The Simpsons: Treehouse of Horror XXV, Review

The Simpsons Treehouse of Horror XXV is real horrorshow, in more ways than one. Here is our review.

The Simpsons’ annual Treehouse of Horror episodes are the high point of my TV viewing experience. I love Boardwalk Empire and remember the anticipation of every The Sopranos episode when it was still coming out new. But I look forward to nothing more on TV than Treehouse of Horror. No matter how shitty the season may be, The Simpsons shine on Halloween episodes. The Simpsons’ “Treehouse of Horror XXV” is no different. If the only joke was Stanley Kubrick saying “ow,” it already surpassed the first two episodes this year. Hope that wasn’t a spoiler but who cares?

This year’s “Treehouse of Horror” was broadcast live from Rigel 7, where the animators are superfast apparently. It had the special guest stars Jennifer Lawrence, Warren Beatty, John Travolta, Clint Eastwood, George Clooney (probably best known as Sparky the Dog on South Park), Prince, Taylor Swift, Sean Penn, Bruce Springsteen, Helen Mirren, Morgan Freeman, James Franco, Kanye West and Leonardo DiCaprio. It didn’t? Who was playing Stanley Kubrick?

School Is Hell

It’s good to see Beelzebart excel at school. Bart has something of a reputation for being an underachiever, but never on Treehouse of Horror episodes. Majoring in psychological torment really brings out the horns in him. Even Lisa can be proud, a cold day in hell, indeed. And it’s free. All free. Bart went to hell and came back a winner, like Jesus. It is quite an inspiring segment, Bart the Maledictorian. There is a running gag, for those who are uninitiated into The Simpsons, that Mr. Burns likes the cut of that cloven-hoofed fellow, Satan’s jib. In an early episode, when Marge’s mother, who was being woowood by Burns, laughs that he’s the devil himself, Burns accusingly demanded who told her; The Springfield Shopper had a headline “Burns Birthday Today: Credits Long Life to Satan,” and others.  Seeing Burns with the upside down pentagram portal to hell, brought to you by Gulf and Western, was a genuine inspired no-brainer. Funny before the kids even popped up.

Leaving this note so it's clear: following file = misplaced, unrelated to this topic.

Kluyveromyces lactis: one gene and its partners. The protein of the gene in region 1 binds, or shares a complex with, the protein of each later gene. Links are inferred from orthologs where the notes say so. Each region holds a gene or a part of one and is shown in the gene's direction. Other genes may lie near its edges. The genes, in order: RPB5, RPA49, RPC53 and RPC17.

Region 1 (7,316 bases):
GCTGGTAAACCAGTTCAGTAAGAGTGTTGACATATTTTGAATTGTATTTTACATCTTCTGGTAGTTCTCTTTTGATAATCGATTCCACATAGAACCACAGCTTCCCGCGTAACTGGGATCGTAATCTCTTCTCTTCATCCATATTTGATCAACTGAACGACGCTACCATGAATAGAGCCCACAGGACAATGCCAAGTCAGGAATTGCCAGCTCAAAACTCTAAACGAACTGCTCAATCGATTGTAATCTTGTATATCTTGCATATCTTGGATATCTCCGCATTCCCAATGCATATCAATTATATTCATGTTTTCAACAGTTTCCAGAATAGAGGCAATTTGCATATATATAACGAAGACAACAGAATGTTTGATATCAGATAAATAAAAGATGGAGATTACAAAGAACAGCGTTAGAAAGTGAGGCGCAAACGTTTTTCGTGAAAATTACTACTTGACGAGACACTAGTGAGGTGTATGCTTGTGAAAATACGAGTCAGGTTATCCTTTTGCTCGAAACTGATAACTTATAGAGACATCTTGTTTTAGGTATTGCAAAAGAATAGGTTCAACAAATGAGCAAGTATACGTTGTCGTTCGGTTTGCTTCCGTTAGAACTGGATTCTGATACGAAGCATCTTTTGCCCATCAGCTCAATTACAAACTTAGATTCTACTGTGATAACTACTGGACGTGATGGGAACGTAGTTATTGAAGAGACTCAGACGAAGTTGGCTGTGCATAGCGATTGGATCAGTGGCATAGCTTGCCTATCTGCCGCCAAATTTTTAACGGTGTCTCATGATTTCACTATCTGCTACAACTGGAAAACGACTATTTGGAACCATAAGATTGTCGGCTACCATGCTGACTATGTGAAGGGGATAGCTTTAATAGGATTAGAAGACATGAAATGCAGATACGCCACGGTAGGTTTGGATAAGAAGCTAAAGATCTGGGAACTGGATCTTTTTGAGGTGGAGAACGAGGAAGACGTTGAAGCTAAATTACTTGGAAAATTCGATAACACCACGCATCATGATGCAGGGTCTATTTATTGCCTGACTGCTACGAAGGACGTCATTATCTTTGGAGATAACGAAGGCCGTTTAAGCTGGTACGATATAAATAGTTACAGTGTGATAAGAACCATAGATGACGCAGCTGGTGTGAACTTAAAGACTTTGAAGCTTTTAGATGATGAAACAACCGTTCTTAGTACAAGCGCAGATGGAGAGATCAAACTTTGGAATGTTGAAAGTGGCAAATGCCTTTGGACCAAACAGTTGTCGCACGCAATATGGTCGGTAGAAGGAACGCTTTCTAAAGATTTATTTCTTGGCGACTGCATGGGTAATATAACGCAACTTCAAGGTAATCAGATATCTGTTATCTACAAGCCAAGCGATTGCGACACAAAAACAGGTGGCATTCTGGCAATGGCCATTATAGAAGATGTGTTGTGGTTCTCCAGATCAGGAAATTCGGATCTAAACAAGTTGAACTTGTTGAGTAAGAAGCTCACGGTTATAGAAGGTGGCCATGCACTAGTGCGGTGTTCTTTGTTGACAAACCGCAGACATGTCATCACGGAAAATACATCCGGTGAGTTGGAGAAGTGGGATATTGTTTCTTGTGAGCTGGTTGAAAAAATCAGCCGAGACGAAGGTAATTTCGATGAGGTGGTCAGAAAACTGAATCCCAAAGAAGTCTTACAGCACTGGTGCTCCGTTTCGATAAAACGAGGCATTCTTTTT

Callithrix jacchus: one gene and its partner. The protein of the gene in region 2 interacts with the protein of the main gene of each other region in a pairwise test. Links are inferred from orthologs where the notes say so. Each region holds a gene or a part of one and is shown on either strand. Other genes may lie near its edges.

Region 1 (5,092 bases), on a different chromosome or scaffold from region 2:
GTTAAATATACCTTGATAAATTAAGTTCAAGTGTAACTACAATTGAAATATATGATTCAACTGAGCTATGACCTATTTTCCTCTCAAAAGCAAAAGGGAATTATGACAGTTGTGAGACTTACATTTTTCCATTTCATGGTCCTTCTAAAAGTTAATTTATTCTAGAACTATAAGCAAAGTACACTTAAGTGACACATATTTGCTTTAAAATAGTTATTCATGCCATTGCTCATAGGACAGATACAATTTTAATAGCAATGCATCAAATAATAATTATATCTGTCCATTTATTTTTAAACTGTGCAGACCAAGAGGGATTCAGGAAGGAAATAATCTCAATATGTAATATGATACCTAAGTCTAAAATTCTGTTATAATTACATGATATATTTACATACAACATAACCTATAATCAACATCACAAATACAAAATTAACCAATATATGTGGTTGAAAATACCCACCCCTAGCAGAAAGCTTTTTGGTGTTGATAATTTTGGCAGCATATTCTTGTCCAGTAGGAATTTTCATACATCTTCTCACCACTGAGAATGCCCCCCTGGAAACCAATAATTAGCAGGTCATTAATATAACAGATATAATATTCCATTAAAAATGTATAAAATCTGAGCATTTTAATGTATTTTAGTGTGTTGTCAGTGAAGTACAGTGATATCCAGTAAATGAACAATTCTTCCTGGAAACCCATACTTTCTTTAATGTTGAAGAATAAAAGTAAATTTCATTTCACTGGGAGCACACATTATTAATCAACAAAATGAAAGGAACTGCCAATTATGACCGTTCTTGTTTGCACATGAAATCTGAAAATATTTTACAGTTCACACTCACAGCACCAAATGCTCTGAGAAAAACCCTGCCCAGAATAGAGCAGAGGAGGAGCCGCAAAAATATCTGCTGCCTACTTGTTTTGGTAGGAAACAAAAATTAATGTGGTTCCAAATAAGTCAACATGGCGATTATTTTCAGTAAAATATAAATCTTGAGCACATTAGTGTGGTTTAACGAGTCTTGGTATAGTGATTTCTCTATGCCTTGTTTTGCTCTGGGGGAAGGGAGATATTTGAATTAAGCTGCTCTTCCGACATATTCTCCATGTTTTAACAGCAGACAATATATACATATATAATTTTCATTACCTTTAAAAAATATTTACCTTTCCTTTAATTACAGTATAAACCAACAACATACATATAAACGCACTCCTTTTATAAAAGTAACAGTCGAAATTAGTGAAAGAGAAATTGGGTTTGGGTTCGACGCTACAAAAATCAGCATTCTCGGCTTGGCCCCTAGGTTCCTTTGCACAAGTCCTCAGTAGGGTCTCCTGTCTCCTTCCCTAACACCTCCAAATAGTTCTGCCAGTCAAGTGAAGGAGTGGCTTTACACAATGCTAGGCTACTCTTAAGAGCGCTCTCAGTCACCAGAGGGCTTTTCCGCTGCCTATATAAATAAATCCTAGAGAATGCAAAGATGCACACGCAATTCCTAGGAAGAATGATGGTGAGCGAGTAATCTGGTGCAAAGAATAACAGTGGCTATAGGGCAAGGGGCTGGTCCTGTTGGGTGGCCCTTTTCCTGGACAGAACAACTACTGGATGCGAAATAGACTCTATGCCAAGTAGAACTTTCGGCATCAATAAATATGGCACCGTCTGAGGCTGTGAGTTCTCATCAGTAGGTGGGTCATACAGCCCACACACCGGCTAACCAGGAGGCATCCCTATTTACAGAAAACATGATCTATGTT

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The Simpsons have a loving relationship with hell, going back to when Homer told Marge to hide Bart because the Rapture was coming. Marge takes a little convincing, but one look at that A in Quantum Satanics and she knows this is a school that will nurture his destructive side, not like Springfield Elementary which is suffocating him. Great gags throughout. Offering up Jimbo’s head in Show and Hell was the forbidden apple for the teacher, in a place where that doesn’t go unappreciated. Sure, cringe, but it’s hell.